nonpartisan nature of environmentalism as
authentically as sports' embrace of this cause.
And we do need a cultural shift in our thinking about how we
relate to the planet.
And as we know from previous progress we've made socially on
other cultural shifts, that leadership doesn't always come
from government.
The Civil Rights Act was enacted not because Congress led the
way, but because there was a cultural shift in Americans
thinking about race relations and it forced the
government to act.
The Vietnam War did not end because Congress led the way in
defunding that conflict.
There was a cultural shift in the way people thought about the
war and government responded.
The same is true for gender equality,
for drunk driving and for marriage equality.
In all of those areas, people have forced government to
respond progressively.
Frankly, I think it's fair to say that as somebody doing this
work for more than 30 years, environmental work,
it doesn't seem to me that Congress is leading the way in
resolving our most pressing ecological issues,
whether that is on global climate disruption or
biodiversity loss or water pollution or water scarcity or
ocean acidification or the proliferation of toxic wastes.
We have many, many environmental issues.
And frankly, we're not getting the leadership out of Congress
on legislation that some of us would like to see.
This collaboration with professional sports offers us
the opportunity to educate and encourage Congress about the
business case of environmentalism.
The fact is that 15 stadiums and arenas in this country are
already lead certified.
Actually, it will be 16 in September when AEG's Barclays
Arena opens up in Brooklyn, my hometown.
But I don't have any tickets or preferential seats or
anything like that.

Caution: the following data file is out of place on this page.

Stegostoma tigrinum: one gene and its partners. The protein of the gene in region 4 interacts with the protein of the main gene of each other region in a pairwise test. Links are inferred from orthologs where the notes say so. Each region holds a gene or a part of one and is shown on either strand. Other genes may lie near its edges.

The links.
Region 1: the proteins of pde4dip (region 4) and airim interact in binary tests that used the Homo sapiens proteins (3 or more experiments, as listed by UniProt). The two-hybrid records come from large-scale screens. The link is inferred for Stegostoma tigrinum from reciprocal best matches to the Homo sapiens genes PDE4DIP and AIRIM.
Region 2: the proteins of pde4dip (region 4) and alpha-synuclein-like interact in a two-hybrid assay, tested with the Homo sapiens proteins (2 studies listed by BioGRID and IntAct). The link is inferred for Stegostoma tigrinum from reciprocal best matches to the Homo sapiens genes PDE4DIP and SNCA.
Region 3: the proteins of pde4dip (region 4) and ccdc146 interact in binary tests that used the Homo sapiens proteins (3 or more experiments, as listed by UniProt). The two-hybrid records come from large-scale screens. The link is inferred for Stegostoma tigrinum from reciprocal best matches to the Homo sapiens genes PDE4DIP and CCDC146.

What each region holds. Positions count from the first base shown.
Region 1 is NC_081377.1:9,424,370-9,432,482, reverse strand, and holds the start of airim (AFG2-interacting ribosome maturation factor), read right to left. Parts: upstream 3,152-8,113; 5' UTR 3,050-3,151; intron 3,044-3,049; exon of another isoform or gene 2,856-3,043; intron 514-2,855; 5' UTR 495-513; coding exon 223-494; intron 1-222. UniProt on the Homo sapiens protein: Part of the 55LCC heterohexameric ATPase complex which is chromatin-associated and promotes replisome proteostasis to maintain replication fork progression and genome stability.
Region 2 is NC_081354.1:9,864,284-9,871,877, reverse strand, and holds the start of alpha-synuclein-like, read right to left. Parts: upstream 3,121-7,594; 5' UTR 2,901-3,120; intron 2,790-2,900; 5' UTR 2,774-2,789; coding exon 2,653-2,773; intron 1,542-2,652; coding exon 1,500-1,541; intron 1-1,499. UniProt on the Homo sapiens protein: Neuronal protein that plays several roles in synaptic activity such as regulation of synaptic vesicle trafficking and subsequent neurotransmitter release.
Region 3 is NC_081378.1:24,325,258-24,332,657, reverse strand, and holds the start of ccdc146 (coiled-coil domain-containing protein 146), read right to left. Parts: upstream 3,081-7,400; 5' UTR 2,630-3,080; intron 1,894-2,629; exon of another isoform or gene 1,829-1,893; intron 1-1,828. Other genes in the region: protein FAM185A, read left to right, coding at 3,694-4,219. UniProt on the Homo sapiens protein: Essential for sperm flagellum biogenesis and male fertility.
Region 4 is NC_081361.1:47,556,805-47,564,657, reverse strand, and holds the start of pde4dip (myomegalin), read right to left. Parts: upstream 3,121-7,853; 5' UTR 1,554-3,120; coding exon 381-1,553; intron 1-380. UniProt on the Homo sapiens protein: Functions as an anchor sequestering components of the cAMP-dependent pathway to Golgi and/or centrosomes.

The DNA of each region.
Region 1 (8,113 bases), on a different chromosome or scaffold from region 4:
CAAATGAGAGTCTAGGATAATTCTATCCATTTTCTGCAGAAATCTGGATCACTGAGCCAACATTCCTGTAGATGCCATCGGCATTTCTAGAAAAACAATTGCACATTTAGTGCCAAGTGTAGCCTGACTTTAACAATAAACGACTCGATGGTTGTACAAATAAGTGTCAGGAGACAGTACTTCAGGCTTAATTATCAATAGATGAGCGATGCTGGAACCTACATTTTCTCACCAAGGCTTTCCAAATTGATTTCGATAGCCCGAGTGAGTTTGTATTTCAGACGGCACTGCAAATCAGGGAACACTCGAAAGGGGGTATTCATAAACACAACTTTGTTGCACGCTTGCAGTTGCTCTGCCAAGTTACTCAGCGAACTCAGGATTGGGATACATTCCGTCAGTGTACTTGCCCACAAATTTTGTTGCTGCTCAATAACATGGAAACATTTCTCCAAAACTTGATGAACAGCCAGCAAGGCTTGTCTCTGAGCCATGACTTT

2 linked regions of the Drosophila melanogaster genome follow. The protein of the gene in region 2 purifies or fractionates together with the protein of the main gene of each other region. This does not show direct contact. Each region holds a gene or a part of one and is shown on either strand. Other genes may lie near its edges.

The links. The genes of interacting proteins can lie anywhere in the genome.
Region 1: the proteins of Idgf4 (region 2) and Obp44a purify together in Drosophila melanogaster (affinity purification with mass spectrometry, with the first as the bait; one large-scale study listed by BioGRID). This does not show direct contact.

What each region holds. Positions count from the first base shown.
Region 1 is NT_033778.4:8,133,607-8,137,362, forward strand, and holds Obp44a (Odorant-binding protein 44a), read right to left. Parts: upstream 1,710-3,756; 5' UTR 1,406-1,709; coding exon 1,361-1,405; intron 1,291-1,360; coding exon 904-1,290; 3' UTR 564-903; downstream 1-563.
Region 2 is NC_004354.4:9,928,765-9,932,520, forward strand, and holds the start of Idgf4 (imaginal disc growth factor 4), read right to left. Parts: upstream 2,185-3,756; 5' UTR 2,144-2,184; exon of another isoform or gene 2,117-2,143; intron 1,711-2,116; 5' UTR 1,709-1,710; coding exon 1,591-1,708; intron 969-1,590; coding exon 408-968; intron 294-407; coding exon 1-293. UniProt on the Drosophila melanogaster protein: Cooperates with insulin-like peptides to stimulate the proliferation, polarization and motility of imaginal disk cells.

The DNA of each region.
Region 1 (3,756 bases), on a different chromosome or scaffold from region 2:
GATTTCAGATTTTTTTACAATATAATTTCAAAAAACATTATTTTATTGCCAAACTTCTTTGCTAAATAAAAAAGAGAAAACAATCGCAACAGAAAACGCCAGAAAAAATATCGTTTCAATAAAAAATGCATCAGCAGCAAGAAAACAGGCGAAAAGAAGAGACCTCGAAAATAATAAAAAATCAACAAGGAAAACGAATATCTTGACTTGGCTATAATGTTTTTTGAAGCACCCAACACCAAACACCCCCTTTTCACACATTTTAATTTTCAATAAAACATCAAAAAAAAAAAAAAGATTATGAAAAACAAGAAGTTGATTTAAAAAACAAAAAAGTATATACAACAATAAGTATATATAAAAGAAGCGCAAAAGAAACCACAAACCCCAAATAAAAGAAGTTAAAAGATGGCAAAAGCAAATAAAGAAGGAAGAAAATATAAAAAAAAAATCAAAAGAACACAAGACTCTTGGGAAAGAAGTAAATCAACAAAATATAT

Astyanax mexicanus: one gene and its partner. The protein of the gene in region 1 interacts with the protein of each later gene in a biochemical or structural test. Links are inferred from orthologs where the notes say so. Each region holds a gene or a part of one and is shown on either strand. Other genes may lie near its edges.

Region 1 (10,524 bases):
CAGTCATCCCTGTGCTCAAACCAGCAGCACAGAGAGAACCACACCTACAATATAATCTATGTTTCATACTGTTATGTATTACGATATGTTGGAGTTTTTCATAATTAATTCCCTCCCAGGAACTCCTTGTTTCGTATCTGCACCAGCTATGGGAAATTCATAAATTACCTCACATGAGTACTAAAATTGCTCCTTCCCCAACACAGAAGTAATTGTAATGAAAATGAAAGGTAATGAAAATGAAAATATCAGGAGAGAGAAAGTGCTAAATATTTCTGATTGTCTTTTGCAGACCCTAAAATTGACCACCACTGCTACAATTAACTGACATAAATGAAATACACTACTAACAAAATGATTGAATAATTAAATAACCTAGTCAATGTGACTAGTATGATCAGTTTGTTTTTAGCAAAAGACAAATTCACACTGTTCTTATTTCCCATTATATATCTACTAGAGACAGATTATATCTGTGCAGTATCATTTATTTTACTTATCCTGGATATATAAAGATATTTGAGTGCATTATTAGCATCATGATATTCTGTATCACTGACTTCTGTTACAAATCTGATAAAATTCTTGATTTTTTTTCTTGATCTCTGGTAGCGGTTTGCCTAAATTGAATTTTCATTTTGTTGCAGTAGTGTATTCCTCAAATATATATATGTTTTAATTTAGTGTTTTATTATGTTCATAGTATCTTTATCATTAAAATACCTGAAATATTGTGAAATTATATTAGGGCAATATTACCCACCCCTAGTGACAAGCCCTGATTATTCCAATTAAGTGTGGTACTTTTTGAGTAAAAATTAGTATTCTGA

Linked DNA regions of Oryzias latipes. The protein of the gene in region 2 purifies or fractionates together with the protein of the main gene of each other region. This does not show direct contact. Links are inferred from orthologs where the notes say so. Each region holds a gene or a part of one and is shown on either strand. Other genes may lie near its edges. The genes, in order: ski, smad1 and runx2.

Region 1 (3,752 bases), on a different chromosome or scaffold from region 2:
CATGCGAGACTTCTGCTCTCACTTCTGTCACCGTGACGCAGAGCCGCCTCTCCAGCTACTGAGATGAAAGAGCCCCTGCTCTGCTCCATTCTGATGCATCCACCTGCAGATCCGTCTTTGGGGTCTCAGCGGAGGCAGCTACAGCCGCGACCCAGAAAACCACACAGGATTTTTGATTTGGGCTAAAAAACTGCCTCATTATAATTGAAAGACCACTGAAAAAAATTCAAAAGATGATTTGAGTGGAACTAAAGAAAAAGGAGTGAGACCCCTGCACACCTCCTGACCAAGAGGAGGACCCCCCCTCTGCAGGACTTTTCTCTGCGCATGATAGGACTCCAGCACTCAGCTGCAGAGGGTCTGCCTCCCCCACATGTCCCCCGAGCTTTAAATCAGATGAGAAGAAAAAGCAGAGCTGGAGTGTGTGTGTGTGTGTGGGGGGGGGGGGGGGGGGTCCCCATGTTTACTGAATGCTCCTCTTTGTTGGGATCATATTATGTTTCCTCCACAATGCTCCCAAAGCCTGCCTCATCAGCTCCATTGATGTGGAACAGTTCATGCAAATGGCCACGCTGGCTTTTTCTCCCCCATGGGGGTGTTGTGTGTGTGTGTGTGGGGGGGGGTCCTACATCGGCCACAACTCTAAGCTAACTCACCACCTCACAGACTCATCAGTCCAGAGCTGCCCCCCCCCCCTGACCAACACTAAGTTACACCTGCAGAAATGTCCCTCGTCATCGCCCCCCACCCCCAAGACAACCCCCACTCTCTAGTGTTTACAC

(laughter)
But I'm going to work on that.
17 facilities have already installed solar panels.
Now, if you look at the energy production from those solar
panels, if you look at the footprint of professional
sports, you recognize they're not the biggest ecological
pressure on the planet.
Professional sports is not the biggest ecological pressure on
the planet.
But as we know, and as this room knows,
there is no one single large undertaking that we could carry
out that's going to solve our global ecological pressures.
All we can do are relatively small things:
drive more fuel efficient cars, eat local organic food,
conserve water, recycle, be environmentally intelligent in
how we procure.
The situation we're in, the 90 million tons of global warming
pollution that's emitted every day,
they come from millions of sources and it's going to take
millions of environmentally intelligent decisions to turn
that around.
And that's what professional sports is showing us.
They're changing the toilet paper to recycle content
toilet paper.
They're changing their game day programs and their media guides
and their concession napkins.
They're educating fans, millions of them.
The U.S. Tennis Association, the NBA, the National Hockey League,
the National Football League, Major League Baseball,
have all put out public service announcements --
some you're going to see -- that encourage people to be
responsible environmental stewards.
So we have a great, great opportunity here.